Sapropterin As a Treatment for Autistic Disorder: Results of A Randomized, Double-Blind, Placebo-Controlled Trial and An Open Label Extension

Thursday, May 17, 2012: 3:15 PM
Grand Ballroom East (Sheraton Centre Toronto)
2:00 PM
C. Klaiman1, L. Masaki2, G. R. Elliott2 and L. Huffman3,4, (1)Department of Pediatrics, Marcus Autism Center, Children's Healthcare of Atlanta & Emory School of Medicine, Atlanta, GA, (2)Children's Health Council, Palo Alto, CA, (3)Pediatrics, Stanford University School of Medicine, Palo Alto, CA, (4)Evalualtion and Quality Improvement, Children's Health Council, Palo Alto, CA
Background: Most studies of biological interventions for autism have focused on symptom reduction, emphasizing behaviors that are thought to be secondary to autism—e.g., self-injurious behavior, aggression, hyperactivity, and OCD components—as opposed to core features. Sapropterin, used to treat tetrahydrobiopterin (BH4)-responsive phenylketonuria, is of interest as a possible treatment of autism. Fernell et al. reported on a pilot study in 6 children ages 3-5 years with autism using 3 mg/kg/day for 3 months. In an open-label design, they found improved social functioning in all subjects. A subsequent report described a double-blind placebo-controlled crossover trial with 12 boys, ages 4-7. The investigators found only small, nonsignificant changes at both 3 and 6 months in total scores on the CARS, but post-hoc analyses revealed significant improvements in social interactions at 6 months. As noted, these and other studies suggested that sapropterin might ameliorate core symptoms of autism at least in younger subjects. However, the studies had notable limitations. We therefore conducted a double-blind study of sapropterin at higher dosage levels that are now feasible with the formulation currently available in the United States.

Objectives: The purpose of this study was to evaluate the efficacy of the approved formulation of sapropterin on the core symptoms of autism in young children.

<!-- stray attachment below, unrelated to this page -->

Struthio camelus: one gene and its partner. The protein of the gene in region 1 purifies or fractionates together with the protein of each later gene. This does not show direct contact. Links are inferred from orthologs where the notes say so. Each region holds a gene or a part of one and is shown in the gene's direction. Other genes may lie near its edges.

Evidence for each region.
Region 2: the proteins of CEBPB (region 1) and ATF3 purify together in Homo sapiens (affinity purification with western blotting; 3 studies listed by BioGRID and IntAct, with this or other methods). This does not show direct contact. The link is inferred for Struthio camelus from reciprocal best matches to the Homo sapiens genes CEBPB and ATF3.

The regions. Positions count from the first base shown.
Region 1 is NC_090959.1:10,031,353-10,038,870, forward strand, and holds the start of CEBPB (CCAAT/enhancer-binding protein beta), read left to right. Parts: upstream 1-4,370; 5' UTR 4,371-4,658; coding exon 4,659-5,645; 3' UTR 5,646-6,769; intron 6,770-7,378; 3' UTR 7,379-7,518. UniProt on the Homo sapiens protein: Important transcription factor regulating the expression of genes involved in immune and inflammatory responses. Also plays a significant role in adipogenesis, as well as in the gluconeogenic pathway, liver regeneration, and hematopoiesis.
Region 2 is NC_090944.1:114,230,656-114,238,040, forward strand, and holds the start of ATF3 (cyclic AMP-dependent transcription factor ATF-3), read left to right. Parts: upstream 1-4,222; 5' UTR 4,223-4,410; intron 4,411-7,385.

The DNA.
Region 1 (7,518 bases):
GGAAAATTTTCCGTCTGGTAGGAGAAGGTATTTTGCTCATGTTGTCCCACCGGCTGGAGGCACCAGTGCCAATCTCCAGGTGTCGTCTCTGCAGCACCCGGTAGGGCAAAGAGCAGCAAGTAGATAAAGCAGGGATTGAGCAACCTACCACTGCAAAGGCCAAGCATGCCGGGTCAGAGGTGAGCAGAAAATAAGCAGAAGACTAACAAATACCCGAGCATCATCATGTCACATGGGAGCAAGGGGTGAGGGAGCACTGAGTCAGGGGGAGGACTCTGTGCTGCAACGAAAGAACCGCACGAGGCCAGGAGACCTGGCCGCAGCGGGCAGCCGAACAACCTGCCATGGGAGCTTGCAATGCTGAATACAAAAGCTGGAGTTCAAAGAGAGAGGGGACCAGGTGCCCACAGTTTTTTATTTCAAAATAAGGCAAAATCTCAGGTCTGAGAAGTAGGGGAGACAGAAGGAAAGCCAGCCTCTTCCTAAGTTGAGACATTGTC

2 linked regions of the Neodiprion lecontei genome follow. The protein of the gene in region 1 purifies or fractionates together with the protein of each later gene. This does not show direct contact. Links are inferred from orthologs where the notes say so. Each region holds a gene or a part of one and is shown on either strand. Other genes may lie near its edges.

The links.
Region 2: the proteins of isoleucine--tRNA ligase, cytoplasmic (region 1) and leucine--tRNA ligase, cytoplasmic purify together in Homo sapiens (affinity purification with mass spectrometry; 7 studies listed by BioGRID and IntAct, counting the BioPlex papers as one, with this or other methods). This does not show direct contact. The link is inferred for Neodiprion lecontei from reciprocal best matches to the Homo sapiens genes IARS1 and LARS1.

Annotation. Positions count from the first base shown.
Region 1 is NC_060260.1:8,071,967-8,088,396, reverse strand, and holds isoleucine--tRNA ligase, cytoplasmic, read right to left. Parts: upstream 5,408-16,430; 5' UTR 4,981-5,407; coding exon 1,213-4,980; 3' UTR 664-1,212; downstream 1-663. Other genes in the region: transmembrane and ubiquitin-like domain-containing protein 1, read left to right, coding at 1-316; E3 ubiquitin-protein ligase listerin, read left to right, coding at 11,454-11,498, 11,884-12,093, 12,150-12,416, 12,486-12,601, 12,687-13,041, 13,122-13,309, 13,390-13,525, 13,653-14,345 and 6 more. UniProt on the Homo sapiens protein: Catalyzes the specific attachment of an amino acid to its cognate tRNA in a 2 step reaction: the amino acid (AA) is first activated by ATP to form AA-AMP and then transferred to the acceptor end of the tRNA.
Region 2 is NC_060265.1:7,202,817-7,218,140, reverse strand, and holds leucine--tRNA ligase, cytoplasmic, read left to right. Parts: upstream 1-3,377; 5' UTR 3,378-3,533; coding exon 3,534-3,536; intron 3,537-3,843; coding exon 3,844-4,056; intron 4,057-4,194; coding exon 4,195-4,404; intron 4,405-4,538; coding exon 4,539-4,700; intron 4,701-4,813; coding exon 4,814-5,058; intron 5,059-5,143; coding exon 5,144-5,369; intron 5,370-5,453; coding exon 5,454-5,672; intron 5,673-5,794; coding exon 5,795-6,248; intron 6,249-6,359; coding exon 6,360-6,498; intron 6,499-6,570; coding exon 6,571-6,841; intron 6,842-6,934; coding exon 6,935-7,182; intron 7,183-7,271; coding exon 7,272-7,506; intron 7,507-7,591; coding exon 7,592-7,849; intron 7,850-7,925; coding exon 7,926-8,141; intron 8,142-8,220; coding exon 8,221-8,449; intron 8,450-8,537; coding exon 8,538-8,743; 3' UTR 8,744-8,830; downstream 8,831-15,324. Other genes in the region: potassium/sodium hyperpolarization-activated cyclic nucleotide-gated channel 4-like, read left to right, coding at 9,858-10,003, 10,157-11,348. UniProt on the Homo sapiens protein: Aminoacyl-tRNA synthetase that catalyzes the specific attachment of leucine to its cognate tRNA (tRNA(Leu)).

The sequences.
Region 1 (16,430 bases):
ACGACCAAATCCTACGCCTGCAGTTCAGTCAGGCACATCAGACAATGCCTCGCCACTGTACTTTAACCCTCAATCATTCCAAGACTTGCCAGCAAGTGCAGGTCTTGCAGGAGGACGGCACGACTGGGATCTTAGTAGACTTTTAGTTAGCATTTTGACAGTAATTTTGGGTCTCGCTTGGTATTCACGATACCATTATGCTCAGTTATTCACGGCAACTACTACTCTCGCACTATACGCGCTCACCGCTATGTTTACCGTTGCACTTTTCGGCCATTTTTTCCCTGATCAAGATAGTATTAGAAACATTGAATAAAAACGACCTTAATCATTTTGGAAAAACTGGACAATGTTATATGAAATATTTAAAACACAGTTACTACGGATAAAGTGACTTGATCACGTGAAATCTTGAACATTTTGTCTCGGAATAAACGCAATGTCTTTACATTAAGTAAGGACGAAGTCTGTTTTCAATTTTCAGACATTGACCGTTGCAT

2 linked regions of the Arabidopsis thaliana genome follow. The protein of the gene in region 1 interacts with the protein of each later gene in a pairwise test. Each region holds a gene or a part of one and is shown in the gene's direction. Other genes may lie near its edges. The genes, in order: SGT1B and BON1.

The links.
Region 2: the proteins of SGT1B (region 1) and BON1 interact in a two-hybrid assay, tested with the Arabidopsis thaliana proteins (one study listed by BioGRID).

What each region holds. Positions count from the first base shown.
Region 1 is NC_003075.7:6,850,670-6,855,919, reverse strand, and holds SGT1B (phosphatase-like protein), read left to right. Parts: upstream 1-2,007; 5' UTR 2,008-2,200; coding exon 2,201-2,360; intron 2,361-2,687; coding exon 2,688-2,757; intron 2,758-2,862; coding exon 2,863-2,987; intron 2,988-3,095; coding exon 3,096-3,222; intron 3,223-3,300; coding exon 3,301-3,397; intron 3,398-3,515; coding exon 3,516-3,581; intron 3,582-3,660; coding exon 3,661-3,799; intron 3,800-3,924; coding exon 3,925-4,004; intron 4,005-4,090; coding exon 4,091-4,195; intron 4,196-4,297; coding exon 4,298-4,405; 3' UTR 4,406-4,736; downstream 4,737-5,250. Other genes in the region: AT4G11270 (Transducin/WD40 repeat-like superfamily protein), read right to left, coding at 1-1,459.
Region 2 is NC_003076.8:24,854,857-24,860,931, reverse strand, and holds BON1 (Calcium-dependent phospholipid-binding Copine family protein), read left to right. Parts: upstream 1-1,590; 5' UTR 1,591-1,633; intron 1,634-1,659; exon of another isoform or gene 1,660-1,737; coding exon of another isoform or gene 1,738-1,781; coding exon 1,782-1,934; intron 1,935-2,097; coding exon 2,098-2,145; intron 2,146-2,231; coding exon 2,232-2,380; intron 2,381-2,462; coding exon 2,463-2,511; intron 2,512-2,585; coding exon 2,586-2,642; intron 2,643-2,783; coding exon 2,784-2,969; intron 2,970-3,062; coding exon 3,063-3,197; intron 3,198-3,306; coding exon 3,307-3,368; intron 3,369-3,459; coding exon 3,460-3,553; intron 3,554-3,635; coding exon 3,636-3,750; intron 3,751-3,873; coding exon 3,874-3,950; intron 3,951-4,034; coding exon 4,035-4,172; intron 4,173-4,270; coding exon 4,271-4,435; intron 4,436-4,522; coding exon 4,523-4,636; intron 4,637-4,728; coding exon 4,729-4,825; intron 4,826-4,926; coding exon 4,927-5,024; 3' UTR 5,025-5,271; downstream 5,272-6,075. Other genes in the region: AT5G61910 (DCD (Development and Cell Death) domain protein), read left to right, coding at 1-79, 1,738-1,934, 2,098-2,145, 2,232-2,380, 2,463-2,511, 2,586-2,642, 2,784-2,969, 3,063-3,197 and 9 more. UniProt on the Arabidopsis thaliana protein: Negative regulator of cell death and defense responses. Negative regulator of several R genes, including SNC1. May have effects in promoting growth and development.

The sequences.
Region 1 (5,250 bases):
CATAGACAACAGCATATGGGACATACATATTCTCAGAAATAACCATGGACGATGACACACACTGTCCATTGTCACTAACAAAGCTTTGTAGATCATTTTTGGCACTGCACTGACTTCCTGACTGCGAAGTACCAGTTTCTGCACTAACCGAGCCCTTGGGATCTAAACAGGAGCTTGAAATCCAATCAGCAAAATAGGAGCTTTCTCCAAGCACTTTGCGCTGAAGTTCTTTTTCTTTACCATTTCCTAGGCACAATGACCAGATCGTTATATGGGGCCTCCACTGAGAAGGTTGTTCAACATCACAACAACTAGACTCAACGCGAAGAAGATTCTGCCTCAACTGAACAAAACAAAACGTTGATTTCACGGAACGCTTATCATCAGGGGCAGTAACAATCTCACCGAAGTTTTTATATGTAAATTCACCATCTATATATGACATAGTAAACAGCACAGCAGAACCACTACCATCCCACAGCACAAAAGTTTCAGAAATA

Methods: This was a double-blind, placebo-controlled, 16-week trial followed by an open-label extension. In the placebo-controlled study, participants were 46 children (3-6 years old) with ASD. The primary outcome measure was the CGI-I Scale; secondary measures assessed social interactions, language, and odd behaviors, as well as side effects. Participants were randomized to 20 mg/kg/day of sapropterin or placebo. Behavioral and safety measures were collected at baseline, 8, and 16 weeks. In the open-label study, participants were 30 children who successfully completed the double-blind placebo-controlled arm of the study. Primary and secondary outcome measures were the same as those used in the placebo-controlled study.

Results: Participants were 83% male, 46% white, and an average age of 60 months; 76% received at least one concurrent complementary medication. At 16-weeks, the placebo (n=23) and sapropterin  (n=23) groups showed similar proportions with a CGI-I of 1 (Very Much Improved) (4.5% vs. 0.0%) and 2 (Much Improved) (9.1% vs. 25.0%). Compared to placebo, sapropterin subjects had significant improvement, with moderate effect sizes, in social interaction and expressive language. BH4 was well-tolerated with few side effects. Open-label data is still being collected.

Conclusions: At 16 week, the primary outcome measure of global clinical improvement was not different for active treatment vs. placebo; however, analyses of secondary measures yielded statistically significant differences suggesting that BH4 may enhance development in social interaction and in language in young individuals with an autism spectrum disorder and that it is generally well tolerated even at the relatively high dose used in this study. The open-label extension will help us to determine extended safety profiles as some children will have been on the medication for 8 months. It will also help us discern patterns of improvement and if they plateau with regard to change.

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